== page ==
The PhD dissertation can be on any topic in astronomy, astrophysics, or space physics. The dissertation must represent original scientific research that contributes substantially to the advancement of the field. Within three months of successful completion of the Oral Qualifying Exam, the student selects a tentative dissertation topic and the department assigns first and second readers for the dissertation. The student and his/her advisor select three additional members of the PhD examining committee. At least one of the members of the PhD examining committee must be from outside the Department of Astronomy and preferably from outside Boston University. The membership of the committee must be approved by the department.
A prospectus of the dissertation must be approved by the PhD examining committee, reviewed by the Department of Astronomy faculty, and further approved by the department chair and director of graduate studies at least one calendar year prior to the final oral examination. The prospectus is subject to further review by the Graduate School of Arts & Sciences. The PhD examining committee should meet with the candidate at least twice per calendar year to monitor the candidate’s progress toward completing the dissertation.
Final Oral Examination
Candidates must defend their dissertations as worthy contributions to scientific knowledge and demonstrate mastery of related fields of physics and astronomy. The defense is carried out at a final oral examination, consisting of a public presentation of the dissertation research and an examination of the candidate by the PhD examining committee.
An abstract summarizing the research and the scientific results of the dissertation must be submitted to the readers at least five weeks prior to the final oral examination. The abstract is limited to a maximum of 350 words and must be written in proper, formal English. Upon approval of a final draft by the readers, the abstract must be approved by the chair and director of graduate studies of the Department of Astronomy and submitted to the Graduate School of Arts & Sciences at least three weeks prior to the final oral examination. Prior to the examination the abstract is made available for comment to all members of the Department of Astronomy faculty. Abstracts are subject to review by the Graduate School as well as by the Provost.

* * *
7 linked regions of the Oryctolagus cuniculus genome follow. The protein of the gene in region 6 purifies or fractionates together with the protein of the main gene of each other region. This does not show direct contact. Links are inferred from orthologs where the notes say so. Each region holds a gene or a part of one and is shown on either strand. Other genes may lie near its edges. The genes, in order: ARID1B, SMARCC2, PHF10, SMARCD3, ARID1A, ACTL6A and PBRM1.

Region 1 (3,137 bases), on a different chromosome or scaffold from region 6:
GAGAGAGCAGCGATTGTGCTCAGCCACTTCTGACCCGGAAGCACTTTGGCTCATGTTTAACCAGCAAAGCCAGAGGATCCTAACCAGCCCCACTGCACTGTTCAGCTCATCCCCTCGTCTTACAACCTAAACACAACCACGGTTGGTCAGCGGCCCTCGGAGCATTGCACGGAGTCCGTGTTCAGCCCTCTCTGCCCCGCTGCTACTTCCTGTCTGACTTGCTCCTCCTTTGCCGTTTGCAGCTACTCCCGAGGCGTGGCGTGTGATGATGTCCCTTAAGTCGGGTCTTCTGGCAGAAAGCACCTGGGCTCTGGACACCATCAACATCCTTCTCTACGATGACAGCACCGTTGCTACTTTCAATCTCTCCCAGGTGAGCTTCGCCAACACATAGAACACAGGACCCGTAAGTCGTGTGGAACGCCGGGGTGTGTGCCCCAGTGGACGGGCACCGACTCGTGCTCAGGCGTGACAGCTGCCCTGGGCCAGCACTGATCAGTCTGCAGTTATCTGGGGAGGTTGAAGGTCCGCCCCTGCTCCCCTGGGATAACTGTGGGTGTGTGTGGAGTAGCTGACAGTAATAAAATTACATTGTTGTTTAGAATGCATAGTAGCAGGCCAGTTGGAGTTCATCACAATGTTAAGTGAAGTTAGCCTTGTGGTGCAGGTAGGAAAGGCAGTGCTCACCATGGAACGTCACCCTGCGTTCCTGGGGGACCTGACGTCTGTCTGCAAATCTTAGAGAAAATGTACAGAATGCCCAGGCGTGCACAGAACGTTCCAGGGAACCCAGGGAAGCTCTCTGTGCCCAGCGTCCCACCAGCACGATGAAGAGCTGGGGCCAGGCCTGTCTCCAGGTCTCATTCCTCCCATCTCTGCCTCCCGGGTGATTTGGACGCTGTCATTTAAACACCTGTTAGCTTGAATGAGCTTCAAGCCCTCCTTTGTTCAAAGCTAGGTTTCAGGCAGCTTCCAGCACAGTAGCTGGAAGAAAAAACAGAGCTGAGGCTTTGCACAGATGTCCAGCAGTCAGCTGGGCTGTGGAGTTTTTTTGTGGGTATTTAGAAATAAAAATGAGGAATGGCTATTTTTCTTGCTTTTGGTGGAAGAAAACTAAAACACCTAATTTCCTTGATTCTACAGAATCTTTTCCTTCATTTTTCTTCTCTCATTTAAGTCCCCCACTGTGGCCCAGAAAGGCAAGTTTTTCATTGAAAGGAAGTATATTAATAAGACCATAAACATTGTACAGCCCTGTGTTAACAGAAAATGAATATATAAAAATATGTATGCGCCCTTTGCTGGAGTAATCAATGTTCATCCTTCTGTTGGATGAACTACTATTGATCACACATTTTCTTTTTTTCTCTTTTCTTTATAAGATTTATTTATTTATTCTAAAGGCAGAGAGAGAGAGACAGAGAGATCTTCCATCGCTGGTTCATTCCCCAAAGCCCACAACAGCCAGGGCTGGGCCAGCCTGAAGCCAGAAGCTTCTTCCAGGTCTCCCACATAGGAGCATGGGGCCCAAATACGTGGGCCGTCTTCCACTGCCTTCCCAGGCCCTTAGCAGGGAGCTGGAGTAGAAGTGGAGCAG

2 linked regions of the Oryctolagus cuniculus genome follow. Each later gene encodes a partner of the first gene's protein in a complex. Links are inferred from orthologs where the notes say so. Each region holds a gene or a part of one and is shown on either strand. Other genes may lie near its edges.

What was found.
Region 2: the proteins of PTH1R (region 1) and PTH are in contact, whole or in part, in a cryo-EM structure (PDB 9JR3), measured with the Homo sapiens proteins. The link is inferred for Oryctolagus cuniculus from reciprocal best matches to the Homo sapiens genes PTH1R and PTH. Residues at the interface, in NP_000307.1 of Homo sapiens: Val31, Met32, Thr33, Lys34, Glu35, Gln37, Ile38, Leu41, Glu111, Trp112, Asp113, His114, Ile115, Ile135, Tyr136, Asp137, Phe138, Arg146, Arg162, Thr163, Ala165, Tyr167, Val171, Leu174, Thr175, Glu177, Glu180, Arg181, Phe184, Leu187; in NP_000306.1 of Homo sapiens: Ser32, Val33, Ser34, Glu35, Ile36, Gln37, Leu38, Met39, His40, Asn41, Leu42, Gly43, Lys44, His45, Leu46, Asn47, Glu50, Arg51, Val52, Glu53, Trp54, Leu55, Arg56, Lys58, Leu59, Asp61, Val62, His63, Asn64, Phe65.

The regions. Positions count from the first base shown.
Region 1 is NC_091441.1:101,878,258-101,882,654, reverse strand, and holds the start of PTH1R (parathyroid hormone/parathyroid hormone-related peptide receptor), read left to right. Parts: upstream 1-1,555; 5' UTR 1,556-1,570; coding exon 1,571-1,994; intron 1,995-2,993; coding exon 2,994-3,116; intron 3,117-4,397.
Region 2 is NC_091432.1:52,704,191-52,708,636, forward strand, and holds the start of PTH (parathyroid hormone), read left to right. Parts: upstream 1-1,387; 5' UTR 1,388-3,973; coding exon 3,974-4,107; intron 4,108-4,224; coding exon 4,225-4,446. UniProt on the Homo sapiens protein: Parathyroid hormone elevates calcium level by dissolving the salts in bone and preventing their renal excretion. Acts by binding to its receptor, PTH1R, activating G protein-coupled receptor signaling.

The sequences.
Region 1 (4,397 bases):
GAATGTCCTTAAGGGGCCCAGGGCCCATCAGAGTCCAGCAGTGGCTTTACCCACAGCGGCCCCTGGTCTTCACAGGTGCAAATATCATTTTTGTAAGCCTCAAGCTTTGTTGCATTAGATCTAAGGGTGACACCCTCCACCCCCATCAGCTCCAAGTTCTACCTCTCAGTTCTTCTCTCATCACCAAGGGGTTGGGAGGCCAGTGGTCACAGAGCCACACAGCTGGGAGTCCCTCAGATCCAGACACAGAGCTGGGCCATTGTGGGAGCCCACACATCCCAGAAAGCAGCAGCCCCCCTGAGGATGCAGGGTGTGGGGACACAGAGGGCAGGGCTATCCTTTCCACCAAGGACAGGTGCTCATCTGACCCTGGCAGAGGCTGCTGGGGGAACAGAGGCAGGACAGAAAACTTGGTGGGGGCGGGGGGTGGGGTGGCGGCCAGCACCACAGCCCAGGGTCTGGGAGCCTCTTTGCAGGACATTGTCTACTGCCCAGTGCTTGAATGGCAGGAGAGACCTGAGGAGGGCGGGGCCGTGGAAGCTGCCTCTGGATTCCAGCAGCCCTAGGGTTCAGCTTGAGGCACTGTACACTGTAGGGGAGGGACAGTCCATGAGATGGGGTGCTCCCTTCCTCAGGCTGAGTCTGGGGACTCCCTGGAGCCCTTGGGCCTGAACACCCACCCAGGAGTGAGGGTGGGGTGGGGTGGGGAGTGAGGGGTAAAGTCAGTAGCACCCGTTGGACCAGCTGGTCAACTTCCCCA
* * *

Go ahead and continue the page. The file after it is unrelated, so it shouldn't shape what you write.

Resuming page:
At least four members of the PhD examining committee must vote to pass the candidate. Failure to achieve four votes of “pass” constitutes a failure, in which case the candidate must leave the PhD program without obtaining the PhD degree. Upon successful completion of the final oral examination, the final version of the dissertation and abstract, as revised following comments and suggestions by the PhD examination committee and the Department of Astronomy faculty, must be approved by the readers, as well as by the chair and director of graduate studies of the Department of Astronomy. The candidate should consult the Graduate School of Arts & Sciences for the precise format and number of copies of the dissertation to be submitted to the Graduate School.